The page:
Australian Cricketers' Association (ACA) boss Todd Greenberg has responded to former Australian player Michael Slater after his scathing attack on the government amid India's Covid-19 chaos.
Slater, who has been working as a commentator in the Indian Premier League, said the PM has 'blood on his hands' in a scathing social media post on Monday night.
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Many Australians, including 20 cricketers and officials, are stuck in India after the government shut the border for passenger flights, while Adam Zampa and Kane Richardson left before the shut off.
India recorded more than 300,000 new cases for a 12th straight day but medical experts warn the real number could be up to 10 times higher.
Slater had attempted to return home to Australia, only to be blocked by the travel ban and face a five-year jail term if he tried to get home.
But speaking on 2GB Radio, Greenberg admitted Slater's level of frustration was shared by many Australians unable to return home around the world.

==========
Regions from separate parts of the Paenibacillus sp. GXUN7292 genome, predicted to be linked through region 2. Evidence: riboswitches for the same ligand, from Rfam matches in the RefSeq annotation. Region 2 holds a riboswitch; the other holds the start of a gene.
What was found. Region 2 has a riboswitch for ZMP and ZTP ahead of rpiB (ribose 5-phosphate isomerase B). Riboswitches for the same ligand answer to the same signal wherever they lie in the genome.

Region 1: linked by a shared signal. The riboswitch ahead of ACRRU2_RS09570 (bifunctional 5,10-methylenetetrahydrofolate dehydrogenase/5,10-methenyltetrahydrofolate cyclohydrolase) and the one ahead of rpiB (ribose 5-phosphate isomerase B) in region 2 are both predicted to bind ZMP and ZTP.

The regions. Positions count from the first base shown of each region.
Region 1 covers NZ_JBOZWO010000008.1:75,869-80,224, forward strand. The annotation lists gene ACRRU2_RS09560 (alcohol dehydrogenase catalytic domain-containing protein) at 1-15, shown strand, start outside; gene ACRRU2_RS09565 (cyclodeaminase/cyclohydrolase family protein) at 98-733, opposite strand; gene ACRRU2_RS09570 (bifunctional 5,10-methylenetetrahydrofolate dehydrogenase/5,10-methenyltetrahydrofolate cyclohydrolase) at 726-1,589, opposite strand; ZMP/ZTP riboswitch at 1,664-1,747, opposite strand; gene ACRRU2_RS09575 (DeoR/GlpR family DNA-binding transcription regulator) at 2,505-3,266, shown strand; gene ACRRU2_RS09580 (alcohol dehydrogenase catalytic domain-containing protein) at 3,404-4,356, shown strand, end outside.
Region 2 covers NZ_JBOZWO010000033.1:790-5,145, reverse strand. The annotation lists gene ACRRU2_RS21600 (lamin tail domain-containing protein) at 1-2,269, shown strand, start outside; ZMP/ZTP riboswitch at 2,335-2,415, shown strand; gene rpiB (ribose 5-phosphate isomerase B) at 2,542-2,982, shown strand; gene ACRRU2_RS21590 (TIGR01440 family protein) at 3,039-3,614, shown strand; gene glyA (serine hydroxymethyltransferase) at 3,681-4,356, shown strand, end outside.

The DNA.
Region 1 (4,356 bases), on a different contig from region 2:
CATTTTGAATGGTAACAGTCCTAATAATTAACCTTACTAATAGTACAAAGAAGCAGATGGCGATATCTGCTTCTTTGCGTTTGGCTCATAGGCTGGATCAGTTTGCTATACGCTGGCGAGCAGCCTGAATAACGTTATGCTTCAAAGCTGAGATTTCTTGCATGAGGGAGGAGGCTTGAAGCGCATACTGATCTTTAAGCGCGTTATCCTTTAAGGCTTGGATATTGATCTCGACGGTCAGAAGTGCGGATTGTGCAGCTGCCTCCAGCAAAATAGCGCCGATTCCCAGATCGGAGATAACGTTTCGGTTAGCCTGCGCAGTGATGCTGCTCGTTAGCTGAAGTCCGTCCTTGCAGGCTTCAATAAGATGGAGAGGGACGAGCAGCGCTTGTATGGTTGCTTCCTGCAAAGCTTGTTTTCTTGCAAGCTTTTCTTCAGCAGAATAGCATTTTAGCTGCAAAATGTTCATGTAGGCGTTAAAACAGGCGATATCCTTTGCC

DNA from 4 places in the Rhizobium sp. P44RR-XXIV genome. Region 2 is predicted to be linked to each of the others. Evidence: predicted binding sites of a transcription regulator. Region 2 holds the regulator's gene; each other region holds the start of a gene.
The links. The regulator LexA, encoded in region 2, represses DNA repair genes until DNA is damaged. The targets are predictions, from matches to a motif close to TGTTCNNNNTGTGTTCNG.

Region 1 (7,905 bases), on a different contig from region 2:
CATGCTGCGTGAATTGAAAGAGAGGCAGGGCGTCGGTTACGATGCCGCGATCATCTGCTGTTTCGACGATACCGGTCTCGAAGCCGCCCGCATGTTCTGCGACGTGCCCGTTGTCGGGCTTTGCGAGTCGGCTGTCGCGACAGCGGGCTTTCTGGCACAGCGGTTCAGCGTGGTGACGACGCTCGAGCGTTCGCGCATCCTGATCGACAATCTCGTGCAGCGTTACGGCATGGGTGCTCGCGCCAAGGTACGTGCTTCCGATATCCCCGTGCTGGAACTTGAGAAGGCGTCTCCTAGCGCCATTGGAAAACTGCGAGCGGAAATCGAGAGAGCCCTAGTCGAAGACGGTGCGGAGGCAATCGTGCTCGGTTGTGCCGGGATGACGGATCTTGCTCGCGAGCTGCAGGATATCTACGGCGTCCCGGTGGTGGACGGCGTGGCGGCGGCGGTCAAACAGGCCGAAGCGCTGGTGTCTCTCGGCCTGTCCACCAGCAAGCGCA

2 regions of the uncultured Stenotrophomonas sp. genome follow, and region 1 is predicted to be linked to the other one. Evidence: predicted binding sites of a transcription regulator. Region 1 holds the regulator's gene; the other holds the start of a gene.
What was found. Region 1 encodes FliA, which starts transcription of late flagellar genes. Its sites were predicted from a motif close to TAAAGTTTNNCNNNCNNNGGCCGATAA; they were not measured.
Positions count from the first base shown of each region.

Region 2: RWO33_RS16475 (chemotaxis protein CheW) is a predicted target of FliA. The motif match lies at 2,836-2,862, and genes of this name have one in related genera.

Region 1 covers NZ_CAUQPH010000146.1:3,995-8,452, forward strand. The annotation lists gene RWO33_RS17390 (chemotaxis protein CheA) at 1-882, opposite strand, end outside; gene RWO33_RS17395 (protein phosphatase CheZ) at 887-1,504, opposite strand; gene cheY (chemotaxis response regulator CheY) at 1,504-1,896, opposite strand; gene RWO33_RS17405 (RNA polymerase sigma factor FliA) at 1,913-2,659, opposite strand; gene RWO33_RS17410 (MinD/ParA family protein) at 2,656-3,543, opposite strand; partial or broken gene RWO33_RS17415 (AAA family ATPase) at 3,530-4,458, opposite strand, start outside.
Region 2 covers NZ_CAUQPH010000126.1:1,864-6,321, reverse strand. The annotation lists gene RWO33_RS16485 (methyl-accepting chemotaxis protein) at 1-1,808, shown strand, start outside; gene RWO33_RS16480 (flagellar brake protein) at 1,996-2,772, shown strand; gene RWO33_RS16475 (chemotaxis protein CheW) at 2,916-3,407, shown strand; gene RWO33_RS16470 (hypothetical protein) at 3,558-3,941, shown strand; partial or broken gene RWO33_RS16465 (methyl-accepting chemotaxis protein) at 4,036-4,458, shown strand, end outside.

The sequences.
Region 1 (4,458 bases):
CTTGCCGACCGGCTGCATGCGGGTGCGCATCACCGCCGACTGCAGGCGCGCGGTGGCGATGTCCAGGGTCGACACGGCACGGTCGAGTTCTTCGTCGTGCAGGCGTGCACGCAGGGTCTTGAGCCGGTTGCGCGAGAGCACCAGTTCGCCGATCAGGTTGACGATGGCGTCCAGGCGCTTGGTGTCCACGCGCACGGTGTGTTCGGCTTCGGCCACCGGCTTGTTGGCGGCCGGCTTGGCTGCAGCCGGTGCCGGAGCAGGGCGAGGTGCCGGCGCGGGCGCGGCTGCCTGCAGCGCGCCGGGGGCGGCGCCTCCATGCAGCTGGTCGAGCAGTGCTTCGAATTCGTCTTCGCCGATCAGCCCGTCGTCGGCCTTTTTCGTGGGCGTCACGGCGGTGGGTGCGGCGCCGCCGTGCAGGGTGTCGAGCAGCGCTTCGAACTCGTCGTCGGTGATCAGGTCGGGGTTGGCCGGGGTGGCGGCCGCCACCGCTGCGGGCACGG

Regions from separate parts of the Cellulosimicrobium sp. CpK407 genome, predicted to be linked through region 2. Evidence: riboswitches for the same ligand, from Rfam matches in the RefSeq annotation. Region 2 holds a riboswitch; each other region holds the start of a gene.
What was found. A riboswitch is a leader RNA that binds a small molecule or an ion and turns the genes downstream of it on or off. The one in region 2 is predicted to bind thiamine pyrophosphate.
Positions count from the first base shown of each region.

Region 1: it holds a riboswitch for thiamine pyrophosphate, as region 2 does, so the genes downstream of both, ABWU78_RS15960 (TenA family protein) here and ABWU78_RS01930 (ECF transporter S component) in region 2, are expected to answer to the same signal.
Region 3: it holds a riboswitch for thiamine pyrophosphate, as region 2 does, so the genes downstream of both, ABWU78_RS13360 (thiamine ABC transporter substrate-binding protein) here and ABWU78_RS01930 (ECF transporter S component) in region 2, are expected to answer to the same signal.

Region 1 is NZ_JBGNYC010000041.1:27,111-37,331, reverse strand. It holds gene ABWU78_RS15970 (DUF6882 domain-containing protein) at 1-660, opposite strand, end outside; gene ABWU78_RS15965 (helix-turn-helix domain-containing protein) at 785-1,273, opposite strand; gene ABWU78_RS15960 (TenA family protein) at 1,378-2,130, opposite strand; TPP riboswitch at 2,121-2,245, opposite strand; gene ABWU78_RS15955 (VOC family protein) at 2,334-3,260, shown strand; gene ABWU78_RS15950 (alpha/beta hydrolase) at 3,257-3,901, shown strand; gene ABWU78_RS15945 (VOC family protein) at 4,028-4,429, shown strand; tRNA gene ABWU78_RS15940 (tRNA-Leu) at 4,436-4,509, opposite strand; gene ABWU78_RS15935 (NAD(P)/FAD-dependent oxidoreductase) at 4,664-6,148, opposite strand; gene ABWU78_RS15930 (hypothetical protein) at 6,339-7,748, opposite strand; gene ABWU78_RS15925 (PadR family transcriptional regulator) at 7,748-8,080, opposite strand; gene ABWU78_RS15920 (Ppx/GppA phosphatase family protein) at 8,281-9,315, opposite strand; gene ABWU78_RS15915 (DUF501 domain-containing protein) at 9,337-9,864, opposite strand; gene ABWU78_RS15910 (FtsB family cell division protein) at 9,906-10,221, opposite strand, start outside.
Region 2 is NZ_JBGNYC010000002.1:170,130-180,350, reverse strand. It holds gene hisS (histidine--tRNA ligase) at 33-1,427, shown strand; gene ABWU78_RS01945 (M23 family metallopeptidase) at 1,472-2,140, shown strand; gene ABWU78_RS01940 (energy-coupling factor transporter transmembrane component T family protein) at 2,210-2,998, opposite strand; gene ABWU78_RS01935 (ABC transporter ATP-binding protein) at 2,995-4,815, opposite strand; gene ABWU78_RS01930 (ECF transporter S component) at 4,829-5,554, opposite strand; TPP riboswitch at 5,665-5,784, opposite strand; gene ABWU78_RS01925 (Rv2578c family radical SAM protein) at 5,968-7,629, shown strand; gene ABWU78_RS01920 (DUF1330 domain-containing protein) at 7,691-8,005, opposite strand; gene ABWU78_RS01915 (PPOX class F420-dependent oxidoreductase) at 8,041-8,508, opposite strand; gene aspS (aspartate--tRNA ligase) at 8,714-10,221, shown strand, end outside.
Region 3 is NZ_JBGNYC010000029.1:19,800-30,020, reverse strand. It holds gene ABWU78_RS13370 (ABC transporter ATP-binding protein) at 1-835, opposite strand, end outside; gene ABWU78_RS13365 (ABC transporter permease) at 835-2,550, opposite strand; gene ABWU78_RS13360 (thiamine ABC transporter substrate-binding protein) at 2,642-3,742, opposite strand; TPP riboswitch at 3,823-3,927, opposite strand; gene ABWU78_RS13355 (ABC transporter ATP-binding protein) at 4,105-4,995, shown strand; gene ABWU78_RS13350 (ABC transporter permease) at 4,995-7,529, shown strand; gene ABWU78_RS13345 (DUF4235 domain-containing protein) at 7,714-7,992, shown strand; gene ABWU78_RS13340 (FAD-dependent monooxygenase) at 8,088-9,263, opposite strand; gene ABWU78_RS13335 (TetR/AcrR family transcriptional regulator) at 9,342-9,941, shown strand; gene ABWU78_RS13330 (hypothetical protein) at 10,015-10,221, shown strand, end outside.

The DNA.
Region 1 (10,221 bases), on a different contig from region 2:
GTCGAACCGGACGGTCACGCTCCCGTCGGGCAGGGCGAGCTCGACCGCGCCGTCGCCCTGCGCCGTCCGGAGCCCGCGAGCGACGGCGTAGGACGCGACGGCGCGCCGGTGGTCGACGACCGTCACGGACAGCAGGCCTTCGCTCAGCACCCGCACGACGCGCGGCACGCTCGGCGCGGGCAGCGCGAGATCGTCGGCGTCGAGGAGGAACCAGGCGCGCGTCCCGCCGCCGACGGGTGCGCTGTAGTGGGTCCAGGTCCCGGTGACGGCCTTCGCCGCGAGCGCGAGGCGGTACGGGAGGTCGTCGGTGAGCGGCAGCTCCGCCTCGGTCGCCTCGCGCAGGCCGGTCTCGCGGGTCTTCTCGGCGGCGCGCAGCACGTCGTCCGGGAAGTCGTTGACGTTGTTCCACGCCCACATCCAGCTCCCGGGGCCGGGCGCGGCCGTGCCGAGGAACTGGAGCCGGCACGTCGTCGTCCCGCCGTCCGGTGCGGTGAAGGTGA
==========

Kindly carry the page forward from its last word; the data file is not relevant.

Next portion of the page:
"Strong words, and I am sure you can sense through Michael his frustration, and I am sure his frustration is shared from a lot of Australians who are stranded, not just cricketers, but Australians stranded in other parts of the world who want to come home," he said on 2GB to Ben Fordham.
"It is very difficult for the government and they are clearly trying to keep us all safe here, but look after our own who are elsewhere across the world.
"Michael's frustration is felt by others."
Greenberg said they would just have to work with the government to make sure everyone can return home.
But the ACA boss also said the players that went over to India went over with their 'eyes wide open' on the situation ahead of the IPL.
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The PM dismissed Slater's comments on Tuesday morning.
"No, that's obviously absurd," he told the Nine Network.
"This is about getting more people home safely, preventing a third wave here in Australia."
The prime minister said the rapid escalation of cases arriving from India put enormous pressure on the quarantine regime but denied it showed the system's weakness.
"Every system is going to face its stresses and I'm not going to break the system," he said.
"What I'm going to do is take proportionate action to protect the system so I can bring more Australians home and keep Australians safe for the longer term."
Mr Morrison has committed to continually review the travel pause which is in place until May 15.
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